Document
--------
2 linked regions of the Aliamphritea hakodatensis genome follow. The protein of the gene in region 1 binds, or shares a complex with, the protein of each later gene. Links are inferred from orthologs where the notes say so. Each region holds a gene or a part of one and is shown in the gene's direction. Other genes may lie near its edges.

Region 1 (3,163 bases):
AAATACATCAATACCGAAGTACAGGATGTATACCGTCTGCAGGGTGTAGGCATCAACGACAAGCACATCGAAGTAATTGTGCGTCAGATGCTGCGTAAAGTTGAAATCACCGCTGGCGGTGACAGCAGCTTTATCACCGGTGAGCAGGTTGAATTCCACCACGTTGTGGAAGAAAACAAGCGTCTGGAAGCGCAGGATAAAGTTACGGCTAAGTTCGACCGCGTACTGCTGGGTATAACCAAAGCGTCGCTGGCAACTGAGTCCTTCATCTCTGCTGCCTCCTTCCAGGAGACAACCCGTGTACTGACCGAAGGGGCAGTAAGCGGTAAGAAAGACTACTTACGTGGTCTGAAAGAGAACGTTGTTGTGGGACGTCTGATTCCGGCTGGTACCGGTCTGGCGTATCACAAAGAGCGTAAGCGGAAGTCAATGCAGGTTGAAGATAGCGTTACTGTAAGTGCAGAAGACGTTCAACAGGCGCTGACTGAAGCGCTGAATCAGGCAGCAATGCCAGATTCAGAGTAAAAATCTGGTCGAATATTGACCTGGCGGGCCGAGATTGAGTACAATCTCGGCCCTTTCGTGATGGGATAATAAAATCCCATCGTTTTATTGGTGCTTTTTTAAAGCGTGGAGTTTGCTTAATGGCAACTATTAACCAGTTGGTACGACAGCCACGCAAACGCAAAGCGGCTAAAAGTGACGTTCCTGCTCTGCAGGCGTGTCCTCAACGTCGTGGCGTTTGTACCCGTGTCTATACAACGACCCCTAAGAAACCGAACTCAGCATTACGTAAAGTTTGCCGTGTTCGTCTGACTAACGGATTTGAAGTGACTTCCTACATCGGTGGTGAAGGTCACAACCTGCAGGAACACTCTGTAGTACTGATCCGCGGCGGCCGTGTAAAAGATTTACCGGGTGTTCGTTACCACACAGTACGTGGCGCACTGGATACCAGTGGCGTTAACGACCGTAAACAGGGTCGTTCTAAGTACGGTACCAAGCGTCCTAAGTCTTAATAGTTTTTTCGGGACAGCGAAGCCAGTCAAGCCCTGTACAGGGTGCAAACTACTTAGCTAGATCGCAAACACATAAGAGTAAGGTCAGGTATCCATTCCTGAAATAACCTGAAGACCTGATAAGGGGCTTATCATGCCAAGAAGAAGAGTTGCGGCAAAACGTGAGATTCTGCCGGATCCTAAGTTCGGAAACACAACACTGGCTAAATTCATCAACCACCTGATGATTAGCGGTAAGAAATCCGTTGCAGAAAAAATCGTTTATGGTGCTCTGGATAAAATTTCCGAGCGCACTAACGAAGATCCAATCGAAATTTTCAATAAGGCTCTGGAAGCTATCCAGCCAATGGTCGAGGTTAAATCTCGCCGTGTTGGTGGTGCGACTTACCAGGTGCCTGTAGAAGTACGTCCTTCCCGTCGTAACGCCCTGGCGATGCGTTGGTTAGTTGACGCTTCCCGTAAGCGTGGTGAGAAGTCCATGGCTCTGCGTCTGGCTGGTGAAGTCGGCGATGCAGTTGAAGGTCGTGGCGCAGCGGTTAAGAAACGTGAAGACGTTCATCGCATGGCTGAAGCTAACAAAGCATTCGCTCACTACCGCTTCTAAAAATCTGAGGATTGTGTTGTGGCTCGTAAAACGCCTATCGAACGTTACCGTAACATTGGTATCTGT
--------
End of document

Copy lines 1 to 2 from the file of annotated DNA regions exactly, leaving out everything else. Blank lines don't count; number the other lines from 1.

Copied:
2 linked regions of the Aliamphritea hakodatensis genome follow. The protein of the gene in region 1 binds, or shares a complex with, the protein of each later gene. Links are inferred from orthologs where the notes say so. Each region holds a gene or a part of one and is shown in the gene's direction. Other genes may lie near its edges.

Region 1 (3,163 bases):